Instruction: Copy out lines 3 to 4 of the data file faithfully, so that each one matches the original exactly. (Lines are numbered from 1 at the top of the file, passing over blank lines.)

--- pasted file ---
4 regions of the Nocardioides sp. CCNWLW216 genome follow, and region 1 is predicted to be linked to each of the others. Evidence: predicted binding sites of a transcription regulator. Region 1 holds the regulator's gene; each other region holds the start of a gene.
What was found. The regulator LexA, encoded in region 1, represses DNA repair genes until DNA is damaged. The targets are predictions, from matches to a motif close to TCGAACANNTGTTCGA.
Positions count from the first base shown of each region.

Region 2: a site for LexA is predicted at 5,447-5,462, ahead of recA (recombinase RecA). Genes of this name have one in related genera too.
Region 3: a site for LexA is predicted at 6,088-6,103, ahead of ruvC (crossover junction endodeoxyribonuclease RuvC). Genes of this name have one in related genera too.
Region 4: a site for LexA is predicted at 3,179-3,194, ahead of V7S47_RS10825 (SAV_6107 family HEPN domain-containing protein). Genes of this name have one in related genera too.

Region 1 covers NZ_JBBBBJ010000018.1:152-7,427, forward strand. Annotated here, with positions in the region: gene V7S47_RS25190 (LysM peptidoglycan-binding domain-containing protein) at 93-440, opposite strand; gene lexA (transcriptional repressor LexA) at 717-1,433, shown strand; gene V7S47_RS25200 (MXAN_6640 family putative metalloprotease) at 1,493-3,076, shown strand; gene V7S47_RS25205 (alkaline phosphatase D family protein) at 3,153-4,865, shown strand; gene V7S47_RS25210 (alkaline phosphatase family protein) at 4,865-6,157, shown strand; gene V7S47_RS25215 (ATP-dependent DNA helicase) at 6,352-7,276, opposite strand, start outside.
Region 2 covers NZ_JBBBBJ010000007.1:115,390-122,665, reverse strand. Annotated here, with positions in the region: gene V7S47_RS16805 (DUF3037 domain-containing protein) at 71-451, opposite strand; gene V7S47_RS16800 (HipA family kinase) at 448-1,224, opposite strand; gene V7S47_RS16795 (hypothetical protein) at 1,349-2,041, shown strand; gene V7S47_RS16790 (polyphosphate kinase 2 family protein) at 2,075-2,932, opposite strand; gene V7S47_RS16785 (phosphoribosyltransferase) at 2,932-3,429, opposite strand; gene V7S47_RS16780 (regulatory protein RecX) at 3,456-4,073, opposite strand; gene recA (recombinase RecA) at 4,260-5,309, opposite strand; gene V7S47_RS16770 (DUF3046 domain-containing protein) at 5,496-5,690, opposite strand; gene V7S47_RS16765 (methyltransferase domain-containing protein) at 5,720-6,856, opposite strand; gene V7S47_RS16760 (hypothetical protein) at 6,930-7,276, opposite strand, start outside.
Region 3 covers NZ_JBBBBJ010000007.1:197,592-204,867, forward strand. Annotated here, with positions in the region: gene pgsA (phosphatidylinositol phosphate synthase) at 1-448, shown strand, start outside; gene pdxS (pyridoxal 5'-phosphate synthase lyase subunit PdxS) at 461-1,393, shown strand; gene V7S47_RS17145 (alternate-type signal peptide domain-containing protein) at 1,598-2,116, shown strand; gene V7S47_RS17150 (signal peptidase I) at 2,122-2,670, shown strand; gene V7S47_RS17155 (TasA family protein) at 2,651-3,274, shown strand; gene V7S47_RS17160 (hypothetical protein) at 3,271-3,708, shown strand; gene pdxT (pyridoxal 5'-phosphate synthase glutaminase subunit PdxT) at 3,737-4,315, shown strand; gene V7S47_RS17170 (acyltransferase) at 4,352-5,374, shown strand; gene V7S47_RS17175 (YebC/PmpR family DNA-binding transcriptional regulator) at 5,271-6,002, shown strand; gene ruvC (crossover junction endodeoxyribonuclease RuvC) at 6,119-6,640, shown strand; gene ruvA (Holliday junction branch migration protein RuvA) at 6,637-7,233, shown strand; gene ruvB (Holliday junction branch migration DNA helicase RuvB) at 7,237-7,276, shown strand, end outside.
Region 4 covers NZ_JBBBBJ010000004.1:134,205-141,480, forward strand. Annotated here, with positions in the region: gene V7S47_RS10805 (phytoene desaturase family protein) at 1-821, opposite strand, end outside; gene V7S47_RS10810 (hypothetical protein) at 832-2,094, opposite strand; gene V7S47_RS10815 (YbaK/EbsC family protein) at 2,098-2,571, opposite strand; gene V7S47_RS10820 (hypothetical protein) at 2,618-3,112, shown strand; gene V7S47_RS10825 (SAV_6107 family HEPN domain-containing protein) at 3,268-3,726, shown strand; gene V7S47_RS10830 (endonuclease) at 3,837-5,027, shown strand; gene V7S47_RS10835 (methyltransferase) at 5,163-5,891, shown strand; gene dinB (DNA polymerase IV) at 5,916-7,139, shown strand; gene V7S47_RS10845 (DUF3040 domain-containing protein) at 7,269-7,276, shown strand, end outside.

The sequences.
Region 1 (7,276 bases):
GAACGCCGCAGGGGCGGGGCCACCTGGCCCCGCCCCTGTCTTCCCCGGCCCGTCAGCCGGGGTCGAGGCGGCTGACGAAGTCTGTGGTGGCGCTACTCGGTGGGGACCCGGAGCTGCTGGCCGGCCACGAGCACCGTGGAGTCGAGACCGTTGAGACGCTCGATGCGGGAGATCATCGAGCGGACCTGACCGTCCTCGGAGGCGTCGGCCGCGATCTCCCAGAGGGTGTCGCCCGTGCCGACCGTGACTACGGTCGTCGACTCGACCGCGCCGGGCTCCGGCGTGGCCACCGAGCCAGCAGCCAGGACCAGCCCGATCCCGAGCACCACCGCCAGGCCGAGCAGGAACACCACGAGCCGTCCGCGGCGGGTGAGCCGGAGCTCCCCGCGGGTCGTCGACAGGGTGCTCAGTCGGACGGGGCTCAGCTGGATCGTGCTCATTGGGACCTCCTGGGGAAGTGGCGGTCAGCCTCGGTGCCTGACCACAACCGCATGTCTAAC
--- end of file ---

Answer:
Positions count from the first base shown of each region.

Region 2: a site for LexA is predicted at 5,447-5,462, ahead of recA (recombinase RecA). Genes of this name have one in related genera too.